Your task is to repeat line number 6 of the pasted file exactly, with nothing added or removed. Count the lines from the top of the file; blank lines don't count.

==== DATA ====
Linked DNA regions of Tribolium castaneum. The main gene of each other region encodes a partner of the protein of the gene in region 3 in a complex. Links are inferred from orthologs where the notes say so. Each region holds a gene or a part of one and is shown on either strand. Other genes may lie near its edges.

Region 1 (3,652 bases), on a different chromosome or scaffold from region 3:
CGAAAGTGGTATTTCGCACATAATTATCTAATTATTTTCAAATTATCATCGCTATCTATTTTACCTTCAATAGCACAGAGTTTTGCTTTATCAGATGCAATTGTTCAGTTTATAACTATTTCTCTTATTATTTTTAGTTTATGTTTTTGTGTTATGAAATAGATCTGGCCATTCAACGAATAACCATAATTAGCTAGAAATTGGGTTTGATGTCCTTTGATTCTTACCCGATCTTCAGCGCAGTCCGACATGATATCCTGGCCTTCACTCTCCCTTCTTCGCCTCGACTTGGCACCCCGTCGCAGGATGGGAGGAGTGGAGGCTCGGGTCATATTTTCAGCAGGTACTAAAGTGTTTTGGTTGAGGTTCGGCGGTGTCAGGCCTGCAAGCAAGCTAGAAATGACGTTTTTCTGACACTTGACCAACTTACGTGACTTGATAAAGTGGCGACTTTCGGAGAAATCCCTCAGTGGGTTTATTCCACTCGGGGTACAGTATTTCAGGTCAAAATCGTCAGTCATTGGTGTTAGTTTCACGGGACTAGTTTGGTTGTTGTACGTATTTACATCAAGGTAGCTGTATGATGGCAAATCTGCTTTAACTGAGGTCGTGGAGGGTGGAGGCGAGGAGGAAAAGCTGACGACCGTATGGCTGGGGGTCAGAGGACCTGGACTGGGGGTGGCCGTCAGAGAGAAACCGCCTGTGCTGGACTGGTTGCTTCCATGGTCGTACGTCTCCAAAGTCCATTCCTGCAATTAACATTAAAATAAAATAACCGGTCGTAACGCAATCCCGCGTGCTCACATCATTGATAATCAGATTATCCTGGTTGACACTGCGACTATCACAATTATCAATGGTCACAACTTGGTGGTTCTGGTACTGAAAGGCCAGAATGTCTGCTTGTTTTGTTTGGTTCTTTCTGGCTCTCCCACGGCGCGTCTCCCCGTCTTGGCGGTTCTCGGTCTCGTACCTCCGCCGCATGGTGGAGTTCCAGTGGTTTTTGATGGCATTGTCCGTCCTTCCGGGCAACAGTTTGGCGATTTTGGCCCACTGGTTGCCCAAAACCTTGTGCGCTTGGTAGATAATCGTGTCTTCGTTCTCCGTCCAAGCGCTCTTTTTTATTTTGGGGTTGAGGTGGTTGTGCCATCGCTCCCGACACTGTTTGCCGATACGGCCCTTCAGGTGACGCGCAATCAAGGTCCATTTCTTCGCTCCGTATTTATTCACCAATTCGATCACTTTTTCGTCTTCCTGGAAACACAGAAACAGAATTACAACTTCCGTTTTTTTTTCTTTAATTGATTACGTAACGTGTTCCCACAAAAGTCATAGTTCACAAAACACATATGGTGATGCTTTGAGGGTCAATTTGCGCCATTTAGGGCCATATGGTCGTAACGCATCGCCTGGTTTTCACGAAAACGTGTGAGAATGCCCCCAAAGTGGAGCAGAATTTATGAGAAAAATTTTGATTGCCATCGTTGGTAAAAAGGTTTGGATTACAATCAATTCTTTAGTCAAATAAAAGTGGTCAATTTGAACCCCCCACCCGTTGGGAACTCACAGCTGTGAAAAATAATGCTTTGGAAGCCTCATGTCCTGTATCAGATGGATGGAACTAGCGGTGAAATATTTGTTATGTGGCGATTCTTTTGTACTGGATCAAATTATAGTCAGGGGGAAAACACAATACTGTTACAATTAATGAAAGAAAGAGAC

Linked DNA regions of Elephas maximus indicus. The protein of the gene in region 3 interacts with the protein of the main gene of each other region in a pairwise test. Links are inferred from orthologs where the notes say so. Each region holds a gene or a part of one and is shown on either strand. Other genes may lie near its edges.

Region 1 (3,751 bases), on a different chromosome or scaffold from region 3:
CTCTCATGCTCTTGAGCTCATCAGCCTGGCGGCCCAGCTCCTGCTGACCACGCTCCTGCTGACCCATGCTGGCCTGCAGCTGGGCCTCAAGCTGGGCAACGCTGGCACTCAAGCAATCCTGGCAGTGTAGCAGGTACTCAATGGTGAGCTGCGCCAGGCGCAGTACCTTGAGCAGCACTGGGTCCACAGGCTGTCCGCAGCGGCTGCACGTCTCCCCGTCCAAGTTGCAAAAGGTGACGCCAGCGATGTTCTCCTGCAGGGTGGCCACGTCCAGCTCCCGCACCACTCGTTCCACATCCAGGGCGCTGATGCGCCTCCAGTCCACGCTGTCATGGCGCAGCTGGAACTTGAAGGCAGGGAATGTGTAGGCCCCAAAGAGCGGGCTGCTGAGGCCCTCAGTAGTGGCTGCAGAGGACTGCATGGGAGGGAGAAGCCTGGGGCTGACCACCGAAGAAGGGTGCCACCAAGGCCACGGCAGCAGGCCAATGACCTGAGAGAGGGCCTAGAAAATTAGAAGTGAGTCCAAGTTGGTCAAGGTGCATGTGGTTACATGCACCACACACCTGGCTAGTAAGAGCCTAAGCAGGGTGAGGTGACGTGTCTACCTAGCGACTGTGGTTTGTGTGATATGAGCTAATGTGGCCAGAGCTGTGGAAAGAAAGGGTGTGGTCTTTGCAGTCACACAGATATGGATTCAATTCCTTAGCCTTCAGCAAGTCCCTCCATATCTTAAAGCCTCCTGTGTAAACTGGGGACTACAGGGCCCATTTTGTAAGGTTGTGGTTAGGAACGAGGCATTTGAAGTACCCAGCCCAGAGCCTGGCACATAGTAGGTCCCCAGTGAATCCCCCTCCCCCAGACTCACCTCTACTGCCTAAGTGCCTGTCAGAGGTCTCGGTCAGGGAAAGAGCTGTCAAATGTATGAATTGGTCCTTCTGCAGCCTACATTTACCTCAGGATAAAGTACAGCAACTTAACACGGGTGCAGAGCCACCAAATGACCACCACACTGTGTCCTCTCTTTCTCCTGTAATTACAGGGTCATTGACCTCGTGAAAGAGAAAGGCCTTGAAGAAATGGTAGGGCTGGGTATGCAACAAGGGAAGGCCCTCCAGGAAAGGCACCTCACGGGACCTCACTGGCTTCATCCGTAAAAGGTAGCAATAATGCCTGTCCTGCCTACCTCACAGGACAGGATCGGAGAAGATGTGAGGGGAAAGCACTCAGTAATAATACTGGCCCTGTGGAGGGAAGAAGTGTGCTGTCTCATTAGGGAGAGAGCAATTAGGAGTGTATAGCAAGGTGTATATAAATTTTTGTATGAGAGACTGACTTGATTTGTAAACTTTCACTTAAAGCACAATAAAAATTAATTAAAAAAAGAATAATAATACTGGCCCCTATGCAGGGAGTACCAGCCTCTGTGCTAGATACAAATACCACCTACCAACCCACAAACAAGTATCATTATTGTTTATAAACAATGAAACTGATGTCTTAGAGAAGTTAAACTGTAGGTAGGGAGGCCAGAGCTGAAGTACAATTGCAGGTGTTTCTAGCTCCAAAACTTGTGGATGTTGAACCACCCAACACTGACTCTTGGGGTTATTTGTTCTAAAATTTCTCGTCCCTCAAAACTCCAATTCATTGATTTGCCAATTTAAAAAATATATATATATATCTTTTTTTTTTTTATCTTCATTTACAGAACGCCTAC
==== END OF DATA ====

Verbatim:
CTCTCATGCTCTTGAGCTCATCAGCCTGGCGGCCCAGCTCCTGCTGACCACGCTCCTGCTGACCCATGCTGGCCTGCAGCTGGGCCTCAAGCTGGGCAACGCTGGCACTCAAGCAATCCTGGCAGTGTAGCAGGTACTCAATGGTGAGCTGCGCCAGGCGCAGTACCTTGAGCAGCACTGGGTCCACAGGCTGTCCGCAGCGGCTGCACGTCTCCCCGTCCAAGTTGCAAAAGGTGACGCCAGCGATGTTCTCCTGCAGGGTGGCCACGTCCAGCTCCCGCACCACTCGTTCCACATCCAGGGCGCTGATGCGCCTCCAGTCCACGCTGTCATGGCGCAGCTGGAACTTGAAGGCAGGGAATGTGTAGGCCCCAAAGAGCGGGCTGCTGAGGCCCTCAGTAGTGGCTGCAGAGGACTGCATGGGAGGGAGAAGCCTGGGGCTGACCACCGAAGAAGGGTGCCACCAAGGCCACGGCAGCAGGCCAATGACCTGAGAGAGGGCCTAGAAAATTAGAAGTGAGTCCAAGTTGGTCAAGGTGCATGTGGTTACATGCACCACACACCTGGCTAGTAAGAGCCTAAGCAGGGTGAGGTGACGTGTCTACCTAGCGACTGTGGTTTGTGTGATATGAGCTAATGTGGCCAGAGCTGTGGAAAGAAAGGGTGTGGTCTTTGCAGTCACACAGATATGGATTCAATTCCTTAGCCTTCAGCAAGTCCCTCCATATCTTAAAGCCTCCTGTGTAAACTGGGGACTACAGGGCCCATTTTGTAAGGTTGTGGTTAGGAACGAGGCATTTGAAGTACCCAGCCCAGAGCCTGGCACATAGTAGGTCCCCAGTGAATCCCCCTCCCCCAGACTCACCTCTACTGCCTAAGTGCCTGTCAGAGGTCTCGGTCAGGGAAAGAGCTGTCAAATGTATGAATTGGTCCTTCTGCAGCCTACATTTACCTCAGGATAAAGTACAGCAACTTAACACGGGTGCAGAGCCACCAAATGACCACCACACTGTGTCCTCTCTTTCTCCTGTAATTACAGGGTCATTGACCTCGTGAAAGAGAAAGGCCTTGAAGAAATGGTAGGGCTGGGTATGCAACAAGGGAAGGCCCTCCAGGAAAGGCACCTCACGGGACCTCACTGGCTTCATCCGTAAAAGGTAGCAATAATGCCTGTCCTGCCTACCTCACAGGACAGGATCGGAGAAGATGTGAGGGGAAAGCACTCAGTAATAATACTGGCCCTGTGGAGGGAAGAAGTGTGCTGTCTCATTAGGGAGAGAGCAATTAGGAGTGTATAGCAAGGTGTATATAAATTTTTGTATGAGAGACTGACTTGATTTGTAAACTTTCACTTAAAGCACAATAAAAATTAATTAAAAAAAGAATAATAATACTGGCCCCTATGCAGGGAGTACCAGCCTCTGTGCTAGATACAAATACCACCTACCAACCCACAAACAAGTATCATTATTGTTTATAAACAATGAAACTGATGTCTTAGAGAAGTTAAACTGTAGGTAGGGAGGCCAGAGCTGAAGTACAATTGCAGGTGTTTCTAGCTCCAAAACTTGTGGATGTTGAACCACCCAACACTGACTCTTGGGGTTATTTGTTCTAAAATTTCTCGTCCCTCAAAACTCCAATTCATTGATTTGCCAATTTAAAAAATATATATATATATCTTTTTTTTTTTTATCTTCATTTACAGAACGCCTAC